University of Manitoba satellite set to study the origins of asteroids

A upcoming space mission focused on the origins of asteroids has a Manitoba component.

A satellite created by University of Manitoba engineering students is scheduled to be launched to the International Space Station in June.

Designed to study how space conditions affect the composition of asteroids and the moon, the satellite — about the size of three stacked Rubik’s cubes, and known as Iris — will help researchers on Earth better understand those effects when studying meteorites.

“This will be the first ever satellite built by University of Manitoba students that is in space,” said Philip Ferguson, associate professor in the U of M’s department of mechanical engineering and founder of its Space Technology and Advanced Research Laboratory, or STARLab.

“While we’ve built satellites here in the University of Manitoba before, we’ve never launched any of them before. I get goosebumps even just thinking about it. We’re excited.”

STARLab students led the project, collaborating with Toronto’s York University, the University of Winnipeg, the Interlake School Division in Manitoba, and Magellan Aerospace.

It’s taken about two years and approximately $20,000 to design and build Iris, which is Manitoba’s contribution to the Canadian Space Agency’s CubeSat project

“It sounds like a lot of money — and it is — but when you compare that to the hundreds of millions of dollars that it costs to make a big satellite, this is nothing,” Ferguson said.

“We’re making this out of the same kinds of parts that you’d have in your cellphone.”

Ali Barari, a recent U of M grad who was a payload system engineer for Iris, sees Iris as others might see their child.

“We designed and built it from scratch. We created this. We put everything together,” he said. “It feels very exciting … like a father to a baby.”

A black, rectangular box stands on end. A pair of hands in white gloves holds the top of it.
Iris is about the size of three Rubik’s Cubes and weighs just over four kilograms. (Jeff Stapleton/CBC)

That’s part of the point of the project — to create reliable space missions with easily accessible commercial parts, Ferguson said.

Iris’s antenna, for example, is a section taken from a tape measure from a hardware store, still with the numbers on it.

“We’re trying to do this with regular parts that you would get just from the regular store but designed in such a way that they can survive space flight,” Ferguson said.

“It’s not just for the rich companies anymore.”

Junior high school students at the Interlake School Division’s space club learned to calculate sun angles and created a sundial that will allow Ferguson’s team to detect the sun’s direction based on the shadows being cast.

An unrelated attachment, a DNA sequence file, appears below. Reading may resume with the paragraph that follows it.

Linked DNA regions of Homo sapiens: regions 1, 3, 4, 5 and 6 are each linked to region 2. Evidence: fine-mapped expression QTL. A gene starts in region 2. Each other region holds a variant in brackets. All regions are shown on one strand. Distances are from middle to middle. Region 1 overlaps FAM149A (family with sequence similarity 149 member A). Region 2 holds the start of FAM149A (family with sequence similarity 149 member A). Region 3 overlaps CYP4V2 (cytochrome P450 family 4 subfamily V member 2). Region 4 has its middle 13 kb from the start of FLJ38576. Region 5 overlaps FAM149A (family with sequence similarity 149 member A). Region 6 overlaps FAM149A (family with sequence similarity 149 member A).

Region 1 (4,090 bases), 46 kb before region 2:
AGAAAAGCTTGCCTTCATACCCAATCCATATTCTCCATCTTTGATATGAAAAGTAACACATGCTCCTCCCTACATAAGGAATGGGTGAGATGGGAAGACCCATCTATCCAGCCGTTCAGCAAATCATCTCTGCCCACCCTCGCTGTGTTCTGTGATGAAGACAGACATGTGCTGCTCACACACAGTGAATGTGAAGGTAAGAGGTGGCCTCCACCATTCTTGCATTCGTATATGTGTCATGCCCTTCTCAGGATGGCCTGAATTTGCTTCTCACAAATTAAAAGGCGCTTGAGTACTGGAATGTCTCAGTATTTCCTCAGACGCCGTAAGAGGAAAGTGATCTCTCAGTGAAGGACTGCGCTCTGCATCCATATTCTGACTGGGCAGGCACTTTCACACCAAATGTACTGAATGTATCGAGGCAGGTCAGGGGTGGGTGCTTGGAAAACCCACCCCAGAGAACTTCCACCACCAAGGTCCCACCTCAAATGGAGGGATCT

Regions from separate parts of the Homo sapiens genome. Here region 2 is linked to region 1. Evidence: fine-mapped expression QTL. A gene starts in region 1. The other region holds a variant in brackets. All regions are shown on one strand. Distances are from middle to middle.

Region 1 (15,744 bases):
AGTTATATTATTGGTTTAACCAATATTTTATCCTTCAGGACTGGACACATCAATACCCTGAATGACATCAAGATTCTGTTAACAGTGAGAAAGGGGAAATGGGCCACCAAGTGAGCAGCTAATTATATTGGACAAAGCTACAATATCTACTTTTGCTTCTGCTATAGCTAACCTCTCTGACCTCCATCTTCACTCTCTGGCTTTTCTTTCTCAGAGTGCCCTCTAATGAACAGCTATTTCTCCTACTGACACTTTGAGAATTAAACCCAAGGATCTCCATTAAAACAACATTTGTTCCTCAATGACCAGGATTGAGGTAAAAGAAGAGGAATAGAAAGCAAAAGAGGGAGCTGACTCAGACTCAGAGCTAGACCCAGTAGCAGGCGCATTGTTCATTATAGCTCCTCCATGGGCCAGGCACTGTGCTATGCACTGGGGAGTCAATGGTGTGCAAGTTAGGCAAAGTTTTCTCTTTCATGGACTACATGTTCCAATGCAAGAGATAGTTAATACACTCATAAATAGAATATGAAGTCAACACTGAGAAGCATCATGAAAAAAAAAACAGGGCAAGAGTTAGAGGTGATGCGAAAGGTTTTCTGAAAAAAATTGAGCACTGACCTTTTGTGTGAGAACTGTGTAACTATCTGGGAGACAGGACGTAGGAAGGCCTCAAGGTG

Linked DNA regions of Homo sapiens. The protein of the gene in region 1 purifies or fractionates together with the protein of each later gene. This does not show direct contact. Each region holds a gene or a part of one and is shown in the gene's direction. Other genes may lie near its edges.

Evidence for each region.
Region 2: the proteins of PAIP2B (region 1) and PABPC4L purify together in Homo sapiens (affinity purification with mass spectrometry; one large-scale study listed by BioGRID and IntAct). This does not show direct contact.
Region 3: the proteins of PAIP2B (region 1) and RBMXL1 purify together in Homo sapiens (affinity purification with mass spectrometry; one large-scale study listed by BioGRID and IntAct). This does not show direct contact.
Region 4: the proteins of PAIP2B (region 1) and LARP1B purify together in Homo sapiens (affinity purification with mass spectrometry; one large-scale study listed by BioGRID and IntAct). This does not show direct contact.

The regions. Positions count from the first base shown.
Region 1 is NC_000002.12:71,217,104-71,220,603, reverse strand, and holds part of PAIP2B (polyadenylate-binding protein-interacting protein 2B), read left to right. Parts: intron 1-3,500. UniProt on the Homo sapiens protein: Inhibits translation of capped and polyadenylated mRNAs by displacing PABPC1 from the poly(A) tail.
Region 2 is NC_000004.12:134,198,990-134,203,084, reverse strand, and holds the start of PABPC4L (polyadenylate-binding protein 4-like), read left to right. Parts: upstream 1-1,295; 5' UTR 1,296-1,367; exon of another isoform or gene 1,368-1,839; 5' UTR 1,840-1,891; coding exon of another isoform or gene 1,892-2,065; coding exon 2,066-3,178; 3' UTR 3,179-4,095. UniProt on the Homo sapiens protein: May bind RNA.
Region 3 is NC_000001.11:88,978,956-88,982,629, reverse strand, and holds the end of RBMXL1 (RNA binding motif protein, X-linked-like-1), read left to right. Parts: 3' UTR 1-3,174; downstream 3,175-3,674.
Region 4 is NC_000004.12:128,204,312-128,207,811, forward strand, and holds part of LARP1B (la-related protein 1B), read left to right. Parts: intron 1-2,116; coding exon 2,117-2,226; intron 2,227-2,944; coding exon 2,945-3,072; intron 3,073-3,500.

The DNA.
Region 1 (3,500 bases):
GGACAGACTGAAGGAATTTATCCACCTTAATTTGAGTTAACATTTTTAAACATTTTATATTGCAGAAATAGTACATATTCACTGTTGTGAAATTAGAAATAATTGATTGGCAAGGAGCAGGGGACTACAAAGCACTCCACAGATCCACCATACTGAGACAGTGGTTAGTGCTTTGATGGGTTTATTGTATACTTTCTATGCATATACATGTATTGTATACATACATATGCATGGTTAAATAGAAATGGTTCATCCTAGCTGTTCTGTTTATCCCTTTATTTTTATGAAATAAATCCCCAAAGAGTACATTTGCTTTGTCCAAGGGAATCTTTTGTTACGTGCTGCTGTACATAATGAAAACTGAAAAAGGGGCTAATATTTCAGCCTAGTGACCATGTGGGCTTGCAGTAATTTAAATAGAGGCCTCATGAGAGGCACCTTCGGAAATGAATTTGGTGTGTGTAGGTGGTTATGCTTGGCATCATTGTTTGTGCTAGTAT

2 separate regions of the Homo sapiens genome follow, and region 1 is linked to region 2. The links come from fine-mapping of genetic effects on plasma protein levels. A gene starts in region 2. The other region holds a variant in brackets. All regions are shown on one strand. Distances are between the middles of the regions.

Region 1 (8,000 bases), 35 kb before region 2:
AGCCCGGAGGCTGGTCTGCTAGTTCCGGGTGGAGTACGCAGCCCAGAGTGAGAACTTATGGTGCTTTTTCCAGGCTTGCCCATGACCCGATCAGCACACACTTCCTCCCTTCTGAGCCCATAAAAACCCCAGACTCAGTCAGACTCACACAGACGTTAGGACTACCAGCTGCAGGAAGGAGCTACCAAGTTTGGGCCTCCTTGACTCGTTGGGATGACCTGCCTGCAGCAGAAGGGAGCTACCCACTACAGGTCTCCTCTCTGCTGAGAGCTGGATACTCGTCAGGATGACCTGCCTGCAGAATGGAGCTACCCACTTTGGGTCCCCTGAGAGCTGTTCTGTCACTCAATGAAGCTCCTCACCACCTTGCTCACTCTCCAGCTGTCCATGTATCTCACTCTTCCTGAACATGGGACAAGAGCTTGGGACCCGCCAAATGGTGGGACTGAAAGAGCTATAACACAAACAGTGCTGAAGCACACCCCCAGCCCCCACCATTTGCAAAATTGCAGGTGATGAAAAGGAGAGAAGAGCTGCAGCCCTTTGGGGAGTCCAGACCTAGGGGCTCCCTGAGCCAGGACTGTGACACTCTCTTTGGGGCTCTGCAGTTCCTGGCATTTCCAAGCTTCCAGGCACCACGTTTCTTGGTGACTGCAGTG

CubeSat, started in 2018, offers post-secondary institutions from each province and territory the opportunity for their students to take part in a real space mission by designing, building and launching their own miniature satellites.

Student teams then operate their satellites and conduct missions.

Some CubeSats have already been launched to and deployed from the International Space Station. Ferguson said the space agency planned the launches in three groupings, starting in 2022 and 2023.

“Every satellite that was built across Canada had a different purpose, and ours is to look at space rocks. We’re interested in how space rocks behave in space,” Ferguson said.

“There’s a lot of interest in these rocks, because they say a lot about the history of our universe and how it formed.”

Rather than gathering space rocks, Iris will take some tiny samples back to the great expanse from where they first came.

“We anticipate that some of them might change how they reflect light, some might change their colour over time, some might not change at all. We don’t know — it’s not often that people put rocks back into space,” Ferguson said.

Close up of wires and a gold-coloured disc with a pin standing up in the middle.
The sundial created by junior high school students at the Interlake School Division’s space club is seen through the back of the Iris satellite. (Jeff Stapleton/CBC)

Cameras inside Iris, where the rocks are secured, will record images and send them back to Ferguson’s team.

There is a communications station with a large antennae on the roof of the university’s engineering and information technology complex, “and we’ll be able to talk to it the first time it goes overhead,” Ferguson said.

“The satellite is programmed to open up its antennae and open up its solar ray and then it’s going to phone home … when it comes over top of Winnipeg.”

He expects it will take the astronauts a couple of months to get settled in and unpack all of the cargo they take up to the space station. Iris will likely get released sometime around July or August.

It will be a little stressful until that first signal comes in, Ferguson said.

“You’re just hoping and hoping and hoping that you get that signal, but I think when we do, that’ll be a huge moment.”

Ferguson hopes Iris will perform its mission for two to three years, but it will slowly descend lower in orbit until it eventually tumbles into and burns up in the atmosphere, he said.